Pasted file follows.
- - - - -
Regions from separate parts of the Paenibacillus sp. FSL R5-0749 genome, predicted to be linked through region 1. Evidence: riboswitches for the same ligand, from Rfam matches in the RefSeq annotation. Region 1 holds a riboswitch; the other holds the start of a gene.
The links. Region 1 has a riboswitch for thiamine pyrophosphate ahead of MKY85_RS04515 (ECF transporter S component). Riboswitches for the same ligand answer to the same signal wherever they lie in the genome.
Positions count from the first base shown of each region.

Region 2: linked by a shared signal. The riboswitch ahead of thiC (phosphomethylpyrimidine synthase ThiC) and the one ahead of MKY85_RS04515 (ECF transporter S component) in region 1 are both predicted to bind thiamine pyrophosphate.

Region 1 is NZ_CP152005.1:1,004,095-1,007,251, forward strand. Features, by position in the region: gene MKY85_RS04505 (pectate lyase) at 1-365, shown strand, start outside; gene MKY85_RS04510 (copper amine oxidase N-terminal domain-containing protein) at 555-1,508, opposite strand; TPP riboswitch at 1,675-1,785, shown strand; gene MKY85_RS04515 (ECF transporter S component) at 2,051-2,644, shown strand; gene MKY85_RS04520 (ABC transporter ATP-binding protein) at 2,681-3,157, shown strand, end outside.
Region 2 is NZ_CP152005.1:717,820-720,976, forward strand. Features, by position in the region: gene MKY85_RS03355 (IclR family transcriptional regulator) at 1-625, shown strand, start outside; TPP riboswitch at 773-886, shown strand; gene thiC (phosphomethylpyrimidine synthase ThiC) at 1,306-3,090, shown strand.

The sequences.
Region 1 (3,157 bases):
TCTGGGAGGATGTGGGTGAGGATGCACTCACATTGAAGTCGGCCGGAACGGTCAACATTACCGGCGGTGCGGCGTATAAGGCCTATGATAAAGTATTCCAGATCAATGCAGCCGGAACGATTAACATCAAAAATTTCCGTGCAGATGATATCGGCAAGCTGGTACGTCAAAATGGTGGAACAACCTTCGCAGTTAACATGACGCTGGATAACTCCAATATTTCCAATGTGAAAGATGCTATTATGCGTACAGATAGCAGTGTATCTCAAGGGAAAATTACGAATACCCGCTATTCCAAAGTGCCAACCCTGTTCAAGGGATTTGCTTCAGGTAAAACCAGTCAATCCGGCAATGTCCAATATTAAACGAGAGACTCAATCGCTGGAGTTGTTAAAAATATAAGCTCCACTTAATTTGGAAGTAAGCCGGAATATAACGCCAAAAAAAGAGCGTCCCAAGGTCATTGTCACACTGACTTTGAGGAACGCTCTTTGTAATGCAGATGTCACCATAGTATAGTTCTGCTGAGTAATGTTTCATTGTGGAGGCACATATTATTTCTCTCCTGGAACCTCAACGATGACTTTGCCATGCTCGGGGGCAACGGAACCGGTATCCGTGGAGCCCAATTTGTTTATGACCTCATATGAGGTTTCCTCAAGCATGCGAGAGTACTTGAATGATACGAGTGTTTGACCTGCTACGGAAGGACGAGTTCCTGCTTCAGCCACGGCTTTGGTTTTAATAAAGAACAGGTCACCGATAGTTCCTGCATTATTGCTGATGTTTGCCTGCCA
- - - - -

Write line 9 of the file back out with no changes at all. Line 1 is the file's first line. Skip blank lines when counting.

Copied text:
TCTGGGAGGATGTGGGTGAGGATGCACTCACATTGAAGTCGGCCGGAACGGTCAACATTACCGGCGGTGCGGCGTATAAGGCCTATGATAAAGTATTCCAGATCAATGCAGCCGGAACGATTAACATCAAAAATTTCCGTGCAGATGATATCGGCAAGCTGGTACGTCAAAATGGTGGAACAACCTTCGCAGTTAACATGACGCTGGATAACTCCAATATTTCCAATGTGAAAGATGCTATTATGCGTACAGATAGCAGTGTATCTCAAGGGAAAATTACGAATACCCGCTATTCCAAAGTGCCAACCCTGTTCAAGGGATTTGCTTCAGGTAAAACCAGTCAATCCGGCAATGTCCAATATTAAACGAGAGACTCAATCGCTGGAGTTGTTAAAAATATAAGCTCCACTTAATTTGGAAGTAAGCCGGAATATAACGCCAAAAAAAGAGCGTCCCAAGGTCATTGTCACACTGACTTTGAGGAACGCTCTTTGTAATGCAGATGTCACCATAGTATAGTTCTGCTGAGTAATGTTTCATTGTGGAGGCACATATTATTTCTCTCCTGGAACCTCAACGATGACTTTGCCATGCTCGGGGGCAACGGAACCGGTATCCGTGGAGCCCAATTTGTTTATGACCTCATATGAGGTTTCCTCAAGCATGCGAGAGTACTTGAATGATACGAGTGTTTGACCTGCTACGGAAGGACGAGTTCCTGCTTCAGCCACGGCTTTGGTTTTAATAAAGAACAGGTCACCGATAGTTCCTGCATTATTGCTGATGTTTGCCTGCCA